In yesterday’s MediaPost "Social Media Insider," David Berkowitz eloquently wrote of the recent purchase of Instagram by Facebook under the headline “Facebook Acquires Itself.”
I recommend reading the article as it neatly summarizes why the purchase is less about the innate properties and value of Instagram, than about the fact the purchase was basically a defensive move on the part of Facebook.
One can discuss the merits of Instagram till the cows come home and the subject of its market value would carry the debate long into the night. But market value isn’t the issue here -- it’s all about Instagram’s value to Facebook. Or more accurately, the cost of allowing it to continue.
Not only is there the potential threat of a purchase by Google, Apple or one or two others, there is also the simple fact that Facebook has been remarkably slow to really capitalize on the fact that people continue to add more and more of their pictures to the billions the network already holds.
I’ve no idea how many pictures are uploaded per minute, but its clearly a huge number. Yet it’s only relatively recently that Facebook has made any effort to reflect the obvious importance those pictures hold for users in the kind of user experience it offers. As a result -- and as David points out -- Instgram has stepped in and claimed some of that space. Not much, but enough to be a potential threat.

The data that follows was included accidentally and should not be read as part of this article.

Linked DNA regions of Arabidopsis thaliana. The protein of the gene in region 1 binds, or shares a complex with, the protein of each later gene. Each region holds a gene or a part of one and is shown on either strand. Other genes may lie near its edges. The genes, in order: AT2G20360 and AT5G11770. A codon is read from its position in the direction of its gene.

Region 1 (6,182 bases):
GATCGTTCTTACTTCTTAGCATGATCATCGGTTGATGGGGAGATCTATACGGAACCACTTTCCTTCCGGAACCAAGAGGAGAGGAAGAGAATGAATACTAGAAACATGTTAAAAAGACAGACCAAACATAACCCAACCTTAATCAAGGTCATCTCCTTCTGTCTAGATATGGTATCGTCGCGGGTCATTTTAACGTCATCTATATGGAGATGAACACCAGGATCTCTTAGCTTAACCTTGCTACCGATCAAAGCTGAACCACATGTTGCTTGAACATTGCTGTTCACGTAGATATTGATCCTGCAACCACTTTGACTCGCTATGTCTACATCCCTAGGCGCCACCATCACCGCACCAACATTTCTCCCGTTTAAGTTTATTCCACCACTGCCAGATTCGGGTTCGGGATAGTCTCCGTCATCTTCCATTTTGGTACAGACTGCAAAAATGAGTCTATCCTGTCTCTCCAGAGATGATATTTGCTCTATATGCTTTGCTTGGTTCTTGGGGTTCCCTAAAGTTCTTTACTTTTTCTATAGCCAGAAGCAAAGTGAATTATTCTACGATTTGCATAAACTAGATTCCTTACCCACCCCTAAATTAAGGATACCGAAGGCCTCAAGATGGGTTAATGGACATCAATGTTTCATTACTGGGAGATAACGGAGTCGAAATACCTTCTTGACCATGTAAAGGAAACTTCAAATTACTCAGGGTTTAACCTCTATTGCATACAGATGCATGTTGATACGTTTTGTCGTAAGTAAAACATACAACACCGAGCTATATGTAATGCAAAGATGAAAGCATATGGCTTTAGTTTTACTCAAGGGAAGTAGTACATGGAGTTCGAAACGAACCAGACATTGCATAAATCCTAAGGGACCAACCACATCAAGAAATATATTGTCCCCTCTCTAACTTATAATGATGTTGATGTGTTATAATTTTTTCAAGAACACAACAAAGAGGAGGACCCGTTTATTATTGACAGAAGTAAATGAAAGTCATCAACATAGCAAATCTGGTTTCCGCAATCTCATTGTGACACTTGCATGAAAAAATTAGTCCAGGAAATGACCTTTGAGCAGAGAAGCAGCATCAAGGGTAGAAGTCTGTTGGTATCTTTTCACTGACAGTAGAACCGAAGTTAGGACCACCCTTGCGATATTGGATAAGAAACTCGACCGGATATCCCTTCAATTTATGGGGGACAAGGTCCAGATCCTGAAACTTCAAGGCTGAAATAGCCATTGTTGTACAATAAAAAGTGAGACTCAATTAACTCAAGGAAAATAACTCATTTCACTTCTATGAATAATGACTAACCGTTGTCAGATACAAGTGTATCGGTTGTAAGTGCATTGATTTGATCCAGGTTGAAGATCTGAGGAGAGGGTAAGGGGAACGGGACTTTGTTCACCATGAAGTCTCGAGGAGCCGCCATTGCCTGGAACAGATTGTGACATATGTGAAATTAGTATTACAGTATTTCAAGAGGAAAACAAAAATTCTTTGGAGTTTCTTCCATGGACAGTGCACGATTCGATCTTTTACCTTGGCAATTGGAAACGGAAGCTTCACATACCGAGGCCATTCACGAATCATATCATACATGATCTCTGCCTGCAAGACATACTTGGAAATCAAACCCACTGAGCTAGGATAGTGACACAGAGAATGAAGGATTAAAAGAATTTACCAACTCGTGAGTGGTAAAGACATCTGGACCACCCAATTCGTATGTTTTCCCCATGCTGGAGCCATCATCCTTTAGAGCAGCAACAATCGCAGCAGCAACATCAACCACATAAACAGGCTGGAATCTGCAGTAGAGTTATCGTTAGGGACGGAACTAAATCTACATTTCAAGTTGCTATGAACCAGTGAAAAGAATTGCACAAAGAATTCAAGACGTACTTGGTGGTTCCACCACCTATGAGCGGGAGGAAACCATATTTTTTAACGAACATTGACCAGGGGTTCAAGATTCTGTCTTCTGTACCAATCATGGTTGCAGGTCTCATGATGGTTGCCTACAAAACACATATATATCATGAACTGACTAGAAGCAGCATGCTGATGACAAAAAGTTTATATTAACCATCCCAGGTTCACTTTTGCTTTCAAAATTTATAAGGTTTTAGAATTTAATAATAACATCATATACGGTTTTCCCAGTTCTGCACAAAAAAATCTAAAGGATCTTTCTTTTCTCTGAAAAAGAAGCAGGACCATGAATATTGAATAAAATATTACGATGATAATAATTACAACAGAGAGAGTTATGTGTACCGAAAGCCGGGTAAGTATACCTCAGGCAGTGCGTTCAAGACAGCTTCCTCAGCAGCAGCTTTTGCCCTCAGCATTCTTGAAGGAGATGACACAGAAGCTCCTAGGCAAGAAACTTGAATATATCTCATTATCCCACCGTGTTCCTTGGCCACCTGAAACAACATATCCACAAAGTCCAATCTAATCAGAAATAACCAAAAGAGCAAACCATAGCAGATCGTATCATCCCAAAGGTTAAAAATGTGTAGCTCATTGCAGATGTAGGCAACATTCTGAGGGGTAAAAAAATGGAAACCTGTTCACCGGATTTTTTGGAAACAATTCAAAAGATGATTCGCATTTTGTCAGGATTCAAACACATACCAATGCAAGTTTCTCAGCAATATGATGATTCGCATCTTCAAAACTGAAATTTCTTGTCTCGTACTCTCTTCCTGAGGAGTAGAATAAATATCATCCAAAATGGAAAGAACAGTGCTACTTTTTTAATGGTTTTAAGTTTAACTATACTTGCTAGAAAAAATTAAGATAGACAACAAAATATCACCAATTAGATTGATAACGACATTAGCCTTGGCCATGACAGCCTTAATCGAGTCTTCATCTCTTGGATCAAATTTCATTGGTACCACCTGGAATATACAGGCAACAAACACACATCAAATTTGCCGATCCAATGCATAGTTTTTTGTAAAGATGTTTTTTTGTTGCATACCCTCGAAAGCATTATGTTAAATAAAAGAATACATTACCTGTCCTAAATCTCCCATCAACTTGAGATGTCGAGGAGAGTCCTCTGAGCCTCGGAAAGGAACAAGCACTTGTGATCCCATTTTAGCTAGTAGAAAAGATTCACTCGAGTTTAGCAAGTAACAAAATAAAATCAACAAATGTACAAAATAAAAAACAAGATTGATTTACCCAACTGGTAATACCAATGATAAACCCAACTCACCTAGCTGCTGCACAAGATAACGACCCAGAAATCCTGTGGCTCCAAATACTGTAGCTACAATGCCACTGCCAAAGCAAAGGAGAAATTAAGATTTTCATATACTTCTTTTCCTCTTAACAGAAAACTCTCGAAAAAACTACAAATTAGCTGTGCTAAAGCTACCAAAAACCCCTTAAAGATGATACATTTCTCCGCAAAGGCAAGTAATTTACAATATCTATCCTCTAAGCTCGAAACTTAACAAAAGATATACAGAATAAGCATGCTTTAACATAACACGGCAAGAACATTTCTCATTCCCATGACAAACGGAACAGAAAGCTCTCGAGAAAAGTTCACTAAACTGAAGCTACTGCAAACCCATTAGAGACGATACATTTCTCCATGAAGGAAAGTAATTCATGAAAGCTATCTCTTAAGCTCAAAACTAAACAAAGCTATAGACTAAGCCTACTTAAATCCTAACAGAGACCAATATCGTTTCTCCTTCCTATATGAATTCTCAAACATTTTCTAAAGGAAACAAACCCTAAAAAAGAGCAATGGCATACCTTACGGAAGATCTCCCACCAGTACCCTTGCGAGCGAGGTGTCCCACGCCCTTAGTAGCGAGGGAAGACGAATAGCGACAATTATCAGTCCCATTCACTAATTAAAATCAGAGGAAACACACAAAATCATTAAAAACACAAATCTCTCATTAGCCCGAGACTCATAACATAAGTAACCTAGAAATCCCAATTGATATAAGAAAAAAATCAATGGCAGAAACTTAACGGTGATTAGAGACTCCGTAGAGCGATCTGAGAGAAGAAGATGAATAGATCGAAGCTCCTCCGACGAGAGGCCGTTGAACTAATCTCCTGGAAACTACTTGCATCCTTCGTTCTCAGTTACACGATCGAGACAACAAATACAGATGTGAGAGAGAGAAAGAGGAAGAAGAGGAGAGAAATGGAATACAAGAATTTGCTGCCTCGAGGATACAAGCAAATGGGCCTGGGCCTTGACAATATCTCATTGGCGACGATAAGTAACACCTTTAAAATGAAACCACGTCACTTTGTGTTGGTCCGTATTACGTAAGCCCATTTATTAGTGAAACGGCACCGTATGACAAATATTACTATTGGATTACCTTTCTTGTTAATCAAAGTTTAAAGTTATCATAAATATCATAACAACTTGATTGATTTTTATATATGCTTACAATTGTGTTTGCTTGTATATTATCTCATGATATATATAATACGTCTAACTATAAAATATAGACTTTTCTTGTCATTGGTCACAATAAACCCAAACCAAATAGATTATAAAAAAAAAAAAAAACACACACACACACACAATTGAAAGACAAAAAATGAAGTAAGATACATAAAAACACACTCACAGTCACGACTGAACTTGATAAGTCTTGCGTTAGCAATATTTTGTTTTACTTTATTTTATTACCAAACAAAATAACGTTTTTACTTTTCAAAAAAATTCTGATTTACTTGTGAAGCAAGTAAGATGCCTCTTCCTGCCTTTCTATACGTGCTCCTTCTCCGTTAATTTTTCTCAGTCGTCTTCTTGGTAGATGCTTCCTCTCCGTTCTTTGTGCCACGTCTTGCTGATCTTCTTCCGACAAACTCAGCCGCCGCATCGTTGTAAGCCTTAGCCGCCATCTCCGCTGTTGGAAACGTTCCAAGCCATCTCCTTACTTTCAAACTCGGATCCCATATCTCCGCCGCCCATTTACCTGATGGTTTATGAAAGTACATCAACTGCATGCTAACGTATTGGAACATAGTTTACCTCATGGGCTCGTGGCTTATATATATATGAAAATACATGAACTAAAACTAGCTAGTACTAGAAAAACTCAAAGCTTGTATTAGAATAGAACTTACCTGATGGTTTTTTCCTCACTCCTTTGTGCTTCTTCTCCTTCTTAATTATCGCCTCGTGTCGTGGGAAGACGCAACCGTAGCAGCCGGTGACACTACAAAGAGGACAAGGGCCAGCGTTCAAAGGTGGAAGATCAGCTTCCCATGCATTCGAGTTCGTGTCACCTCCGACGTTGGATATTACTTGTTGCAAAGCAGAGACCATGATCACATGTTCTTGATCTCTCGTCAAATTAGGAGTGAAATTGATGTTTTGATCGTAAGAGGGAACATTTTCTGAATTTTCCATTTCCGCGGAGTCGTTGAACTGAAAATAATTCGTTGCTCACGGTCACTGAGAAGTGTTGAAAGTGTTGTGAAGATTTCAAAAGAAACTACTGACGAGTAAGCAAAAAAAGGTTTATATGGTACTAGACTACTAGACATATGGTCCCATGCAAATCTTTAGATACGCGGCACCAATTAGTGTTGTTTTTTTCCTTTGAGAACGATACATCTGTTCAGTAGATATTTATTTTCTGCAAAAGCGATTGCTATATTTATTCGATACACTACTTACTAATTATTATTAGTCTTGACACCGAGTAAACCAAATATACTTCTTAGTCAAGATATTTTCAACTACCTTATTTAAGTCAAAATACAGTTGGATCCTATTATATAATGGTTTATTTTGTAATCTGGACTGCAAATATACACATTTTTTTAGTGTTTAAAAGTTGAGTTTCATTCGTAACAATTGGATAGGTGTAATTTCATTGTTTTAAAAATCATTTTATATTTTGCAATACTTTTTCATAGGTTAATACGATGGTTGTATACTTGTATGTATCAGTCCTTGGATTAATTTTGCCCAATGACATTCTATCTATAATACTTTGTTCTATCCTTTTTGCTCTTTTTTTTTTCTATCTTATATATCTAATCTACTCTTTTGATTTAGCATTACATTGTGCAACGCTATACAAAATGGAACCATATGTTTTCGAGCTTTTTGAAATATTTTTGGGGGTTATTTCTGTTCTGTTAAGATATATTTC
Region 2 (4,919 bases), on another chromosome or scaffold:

But beside the defensive value that Instagram represents to Facebook (or to look at it another way, the cost of neutralizing a threat the company itself allowed to emerge) there is a more mundane reason that justifies the purchase.
It’s the looming IPO.
Facebook sits on a lot of cash
and that’s not what the investment community likes to see. Capital is something to be utilized in the pursuit of value creation. While some of that can be focused on R&D and refining the
product, it’s difficult to sell the investment community on a strategy that is insufficiently acquisitive.
Being seen to make acquisitions that are clearly newsworthy and can be readily spun as a value-add for the business is a very smart move in itself. (And it's close enough to the IPO itself to ensure there will be no unraveling of the rationale before the shares are greedily swallowed up by the markets.)
The fact that Instagram also heads off some potential problems for Facebook down the line is also a tick in the IPO box -– even if you do think those potential problems stem from the company being slow off the management mark, pardon the pun.